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Vayeitzei Audio Classes

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The roots of Jewish anxiety. Look into your life and find the parsha therein.
“And Angels met him…”, the angels left the land of Israel, welcomed Yaakov and brought him home.
A five minute weekly Torah insight based on the wellsprings of Torah and Chassidut
Experience the gems of the Parshha with the classic commentaries, and a kabbalistic twist.
Yaakov left Be’er Sheva to get away from the need of a peace agreement with Avimelech. Why was he more concerned about the treaty then Avraham and Yitzchak?
A five minute weekly Torah thought based on the teachings of Chassidut.
Parshah with Rabbi Gordon
Get a detailed overview of the weekly Torah portion sewn together with keen insights and timely life messages.
Audio | 4:31
M-Cast: Vayeitzei
Welcome to M-Cast, where we take a look at topics in the weekly Torah portion and see how it relates to the coming of Moshiach.
The verse reads: And Leah said, "God has given me a good portion. This time, my husband will live with me, for I have borne him six sons"; so she named him Zebulun.
An in depth presentation of Chassidic teachings on the weekly Parshah.
An advanced presentation of Chassidic teachings on the Parshah.
Every soul in the world asks itself: what am I doing here, why was I sent away from heaven?
A very short message on the parshah.
“Ufaratzta (you shall break through; spread out) to the west and to the east, to the north and to the south. . .” Genesis 28:14. Explore the layers of meaning to this central verse.
Practical Parshah—Vayeitzei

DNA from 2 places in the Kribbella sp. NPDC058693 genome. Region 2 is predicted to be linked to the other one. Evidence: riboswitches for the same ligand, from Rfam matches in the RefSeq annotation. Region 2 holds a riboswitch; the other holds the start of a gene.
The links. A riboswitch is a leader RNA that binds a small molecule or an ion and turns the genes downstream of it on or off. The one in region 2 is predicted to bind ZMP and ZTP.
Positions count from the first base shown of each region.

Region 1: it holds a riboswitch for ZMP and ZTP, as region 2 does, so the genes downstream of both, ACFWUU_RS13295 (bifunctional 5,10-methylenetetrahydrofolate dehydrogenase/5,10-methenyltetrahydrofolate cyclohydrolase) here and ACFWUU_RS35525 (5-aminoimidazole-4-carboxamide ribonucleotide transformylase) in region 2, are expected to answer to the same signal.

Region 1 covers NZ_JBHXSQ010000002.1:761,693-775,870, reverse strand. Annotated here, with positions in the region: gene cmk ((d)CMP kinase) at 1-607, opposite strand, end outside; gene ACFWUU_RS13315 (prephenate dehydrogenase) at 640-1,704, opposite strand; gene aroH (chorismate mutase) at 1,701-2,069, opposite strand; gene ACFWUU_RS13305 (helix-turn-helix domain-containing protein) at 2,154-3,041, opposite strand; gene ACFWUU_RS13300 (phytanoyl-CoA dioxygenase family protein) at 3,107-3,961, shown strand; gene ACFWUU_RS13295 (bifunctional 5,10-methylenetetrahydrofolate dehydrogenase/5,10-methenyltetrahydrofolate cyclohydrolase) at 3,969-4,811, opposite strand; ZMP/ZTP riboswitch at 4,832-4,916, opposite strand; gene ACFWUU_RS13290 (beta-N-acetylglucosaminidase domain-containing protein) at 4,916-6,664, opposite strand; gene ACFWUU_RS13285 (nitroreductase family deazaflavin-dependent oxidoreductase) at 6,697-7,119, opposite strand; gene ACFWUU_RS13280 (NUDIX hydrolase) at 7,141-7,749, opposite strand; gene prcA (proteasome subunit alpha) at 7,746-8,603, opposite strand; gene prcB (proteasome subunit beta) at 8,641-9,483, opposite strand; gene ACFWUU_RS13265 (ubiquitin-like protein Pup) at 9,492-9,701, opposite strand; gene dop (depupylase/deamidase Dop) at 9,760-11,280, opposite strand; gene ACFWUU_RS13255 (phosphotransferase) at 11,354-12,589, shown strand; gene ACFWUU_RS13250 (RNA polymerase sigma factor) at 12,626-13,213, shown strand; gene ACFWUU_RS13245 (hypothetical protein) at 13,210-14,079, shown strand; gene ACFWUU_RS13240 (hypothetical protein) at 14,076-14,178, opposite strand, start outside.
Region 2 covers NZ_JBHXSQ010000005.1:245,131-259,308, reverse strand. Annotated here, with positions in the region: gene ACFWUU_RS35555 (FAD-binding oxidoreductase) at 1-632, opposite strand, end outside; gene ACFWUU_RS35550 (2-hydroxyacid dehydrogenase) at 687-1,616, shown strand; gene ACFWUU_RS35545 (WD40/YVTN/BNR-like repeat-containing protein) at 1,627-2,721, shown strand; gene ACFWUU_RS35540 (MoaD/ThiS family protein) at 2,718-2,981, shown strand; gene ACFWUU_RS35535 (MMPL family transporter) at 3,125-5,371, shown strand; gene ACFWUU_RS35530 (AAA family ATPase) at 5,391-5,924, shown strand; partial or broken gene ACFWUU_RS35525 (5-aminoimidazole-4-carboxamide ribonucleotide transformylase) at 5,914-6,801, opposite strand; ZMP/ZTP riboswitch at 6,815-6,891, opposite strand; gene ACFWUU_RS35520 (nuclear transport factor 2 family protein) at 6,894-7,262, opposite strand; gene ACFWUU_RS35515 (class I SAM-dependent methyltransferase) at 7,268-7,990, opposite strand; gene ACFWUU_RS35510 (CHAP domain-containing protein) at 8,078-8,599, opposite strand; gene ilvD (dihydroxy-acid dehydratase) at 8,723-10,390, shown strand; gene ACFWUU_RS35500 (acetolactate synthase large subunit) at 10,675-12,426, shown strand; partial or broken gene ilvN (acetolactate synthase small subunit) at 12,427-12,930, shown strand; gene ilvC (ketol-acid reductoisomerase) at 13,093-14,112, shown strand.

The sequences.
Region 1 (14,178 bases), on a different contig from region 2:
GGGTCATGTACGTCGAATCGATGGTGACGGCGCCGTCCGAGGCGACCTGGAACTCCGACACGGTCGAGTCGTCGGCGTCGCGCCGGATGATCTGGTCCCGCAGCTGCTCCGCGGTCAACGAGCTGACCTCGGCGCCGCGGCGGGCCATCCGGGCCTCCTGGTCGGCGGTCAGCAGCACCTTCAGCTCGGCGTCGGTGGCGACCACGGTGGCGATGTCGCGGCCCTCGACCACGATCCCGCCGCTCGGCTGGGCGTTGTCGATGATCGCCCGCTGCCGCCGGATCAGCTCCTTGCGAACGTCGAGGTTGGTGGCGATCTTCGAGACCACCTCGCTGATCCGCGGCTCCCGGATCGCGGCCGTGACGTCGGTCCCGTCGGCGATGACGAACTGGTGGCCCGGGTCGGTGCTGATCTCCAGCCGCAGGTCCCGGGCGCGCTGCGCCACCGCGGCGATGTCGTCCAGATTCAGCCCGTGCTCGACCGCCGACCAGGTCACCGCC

We learn from our father Jacob an important lesson in when and how to forgo a personal religious stringency in the face of a greater obligation.
A Taste of Text—Vayeitzei
There are some moments in our lives when we are at peace with our inner, spiritual selves. The majority of our experiences are strenuous, often painful, and challenge us to overcome the negative urges of our psyche.
Letters and Numbers of Torah—Vayeitzei
Jacob’s seventh son is Gad, a name that means “good luck” (Genesis 30:11). But do Jews really believe in luck?
Audio | 1:19:30
Ufaratzta -- Jump Out!
How to Study Torah - Vayeitzei
Jacob has a vision which encapsulates the future of the Jewish people and climaxes with the promise of "Ufarazta" -- the power to spread forth, transcending all limitations.
Parshat Vayeitzei
Jewish people have three daily prayer services. The first is Shacharit (the morning prayer), then Minchah (the afternoon prayer), and finally Maariv (the evening prayer.) But from another perspective, one can argue that since the Jewish day begins at sundown, the first prayer is really the evening prayer. Does it make a difference if we view the order of the prayers as morning/afternoon/evening or as evening/morning/afternoon?
Study some of the highlights of the weekly Torah portion with insights from various commentaries.
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